What is Phorm?

Phorm is a service that allocates web users a unique identity number. It then tracks the websites visited by that user purely by reference to that identity number. Phorm then uses the information to place targeted adverts that match the interests recorded against the web user's identity number. Using Phorm technology, a marketer might be able to display an advert for a New York hotel to an individual who searches "New York holiday".

Phorm claims that it is only required to maintain a list of random numbers together with the interests associated with those numbers. Phorm has been eager to stress that it does not need to collect any personally-identifiable information from the web users.

Phorm's technology has yet to be launched in the UK but criticism from privacy campaigners has been gathering pace. Leading the charge is the Open Rights Group, the privacy lobbyist, which sent a letter to nine of the internet's biggest names (including Google, Facebook and Bebo) asking them to opt out of Phorm. Amazon, the UK's second most popular shopping website, has already opted out of Phorm technology. This means that Phorm will not have access to the browsing habits of Amazon web users.

Legal position

The European Commission's chief concern with the UK Government relates to the testing of Phorm's technology by BT. BT tested Phorm technology in 2008 but also conducted previous trials in 2006 and 2007, without the explicit consent of the users participating.

In April 2008, the UK's data protection authority, the Information Commissioner's Office (ICO) provided a statement on BT's use of Phorm and its compliance with UK laws, including the Data Protection Act 1998 (DPA), the Privacy and Electronic Communications (EC Directive) Regulations 2003 and the Regulation of Investigatory Powers Act 2000 (RIPA).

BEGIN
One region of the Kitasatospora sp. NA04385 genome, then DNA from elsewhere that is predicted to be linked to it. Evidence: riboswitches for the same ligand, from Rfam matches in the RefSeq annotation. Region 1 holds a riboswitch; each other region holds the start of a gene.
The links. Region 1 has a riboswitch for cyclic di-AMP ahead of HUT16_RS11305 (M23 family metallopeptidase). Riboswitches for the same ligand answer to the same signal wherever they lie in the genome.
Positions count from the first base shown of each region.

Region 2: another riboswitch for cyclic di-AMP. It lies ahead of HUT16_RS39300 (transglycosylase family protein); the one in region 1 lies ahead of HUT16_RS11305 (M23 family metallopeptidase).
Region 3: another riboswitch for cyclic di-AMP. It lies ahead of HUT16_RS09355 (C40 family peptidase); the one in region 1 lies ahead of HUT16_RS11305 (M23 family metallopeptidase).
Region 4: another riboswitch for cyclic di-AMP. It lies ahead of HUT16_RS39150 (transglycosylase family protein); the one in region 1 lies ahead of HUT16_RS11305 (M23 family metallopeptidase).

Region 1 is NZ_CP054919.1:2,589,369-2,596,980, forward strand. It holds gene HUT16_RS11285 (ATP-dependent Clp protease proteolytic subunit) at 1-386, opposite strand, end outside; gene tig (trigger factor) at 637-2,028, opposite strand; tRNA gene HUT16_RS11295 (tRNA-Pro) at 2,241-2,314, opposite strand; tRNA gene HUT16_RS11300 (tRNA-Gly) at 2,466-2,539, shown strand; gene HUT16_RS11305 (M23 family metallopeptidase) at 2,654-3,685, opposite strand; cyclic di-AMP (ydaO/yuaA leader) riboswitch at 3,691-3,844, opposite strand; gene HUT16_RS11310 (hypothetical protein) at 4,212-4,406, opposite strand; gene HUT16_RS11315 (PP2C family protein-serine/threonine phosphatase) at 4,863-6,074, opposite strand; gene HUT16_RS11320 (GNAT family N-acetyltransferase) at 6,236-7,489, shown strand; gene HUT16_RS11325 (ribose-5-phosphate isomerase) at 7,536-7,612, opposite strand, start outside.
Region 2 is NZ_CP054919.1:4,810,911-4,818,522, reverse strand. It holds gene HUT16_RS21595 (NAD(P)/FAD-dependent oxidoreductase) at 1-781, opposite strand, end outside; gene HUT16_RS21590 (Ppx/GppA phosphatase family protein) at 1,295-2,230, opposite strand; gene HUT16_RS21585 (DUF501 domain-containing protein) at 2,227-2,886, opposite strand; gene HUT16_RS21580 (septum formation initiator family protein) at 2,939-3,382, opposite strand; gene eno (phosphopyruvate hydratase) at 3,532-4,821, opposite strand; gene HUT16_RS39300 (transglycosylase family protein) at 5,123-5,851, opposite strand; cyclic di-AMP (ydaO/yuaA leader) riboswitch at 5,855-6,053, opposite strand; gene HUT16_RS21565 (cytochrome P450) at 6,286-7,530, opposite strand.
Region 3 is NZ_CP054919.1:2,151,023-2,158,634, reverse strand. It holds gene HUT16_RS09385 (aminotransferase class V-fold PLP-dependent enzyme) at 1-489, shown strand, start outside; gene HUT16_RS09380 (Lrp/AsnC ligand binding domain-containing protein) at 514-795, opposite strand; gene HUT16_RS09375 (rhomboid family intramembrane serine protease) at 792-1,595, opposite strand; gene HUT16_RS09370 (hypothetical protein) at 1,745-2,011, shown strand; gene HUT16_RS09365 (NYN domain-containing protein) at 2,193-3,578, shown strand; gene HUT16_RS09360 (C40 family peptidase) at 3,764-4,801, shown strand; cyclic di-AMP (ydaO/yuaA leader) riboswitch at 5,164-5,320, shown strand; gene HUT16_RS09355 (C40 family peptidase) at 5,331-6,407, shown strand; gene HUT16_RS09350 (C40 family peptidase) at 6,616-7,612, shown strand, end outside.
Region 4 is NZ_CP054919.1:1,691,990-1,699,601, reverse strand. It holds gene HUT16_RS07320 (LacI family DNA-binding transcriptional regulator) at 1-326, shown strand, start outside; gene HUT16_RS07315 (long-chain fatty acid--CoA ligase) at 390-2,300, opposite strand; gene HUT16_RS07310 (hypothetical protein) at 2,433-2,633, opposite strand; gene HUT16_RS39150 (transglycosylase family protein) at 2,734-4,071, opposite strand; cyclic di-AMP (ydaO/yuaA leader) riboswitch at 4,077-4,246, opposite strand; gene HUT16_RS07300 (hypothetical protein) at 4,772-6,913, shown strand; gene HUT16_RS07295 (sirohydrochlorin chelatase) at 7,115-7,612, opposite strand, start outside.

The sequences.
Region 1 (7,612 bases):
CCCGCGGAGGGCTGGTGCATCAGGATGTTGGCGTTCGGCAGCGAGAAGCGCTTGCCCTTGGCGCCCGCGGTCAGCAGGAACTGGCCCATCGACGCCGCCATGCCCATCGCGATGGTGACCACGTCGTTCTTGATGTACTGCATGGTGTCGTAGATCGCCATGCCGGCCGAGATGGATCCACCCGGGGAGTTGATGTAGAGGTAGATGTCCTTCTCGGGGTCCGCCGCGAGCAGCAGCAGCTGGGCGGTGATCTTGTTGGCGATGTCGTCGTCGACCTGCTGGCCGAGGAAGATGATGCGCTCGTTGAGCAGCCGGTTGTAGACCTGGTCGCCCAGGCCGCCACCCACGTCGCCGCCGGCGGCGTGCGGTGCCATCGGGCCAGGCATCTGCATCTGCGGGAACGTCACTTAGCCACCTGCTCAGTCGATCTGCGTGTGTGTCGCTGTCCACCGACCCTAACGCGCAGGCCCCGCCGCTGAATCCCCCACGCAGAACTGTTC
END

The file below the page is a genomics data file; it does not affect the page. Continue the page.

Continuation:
The ICO concluded that Phorm's technology did not infringe UK data protection laws for the following reasons:

  • user profiles are based on the unique identity number;
  • Phorm will not be processing personal data and the DPA will not apply;
  • users will be free to "opt in" or "opt out" of Phorm technology at any time; and
  • no lasting records of the browsing habits of the web users will be kept.

The ICO didn't give an opinion as to whether Phorm technology constitutes an illegal interception of communication under RIPA; the Home Office has responsibility for enforcing this piece of legislation.

However, with an increasing number of infuriated privacy campaigners, Phorm has now fallen under the watchful eye of the European Commission.

The European Commission

This month, the European Commission has suggested that the UK's privacy laws should be strengthened in relation to behavioural advertising. Specifically, under Article 226 of the EC Treaty, the European Commission has brought infringement proceedings against the UK Government for failure to implement EU data protection law correctly. The UK has two months to respond.

If the European Commission concludes that the UK Government has not correctly implemented legislation governing behavioural advertising technology, it may need to amend UK's data protection laws. Any such change will impact on online businesses and brand owners alike.

Ultimately, the European Commission proceedings will have the greatest impact on Phorm with many brand owners likely to view the technology as more trouble than it is worth.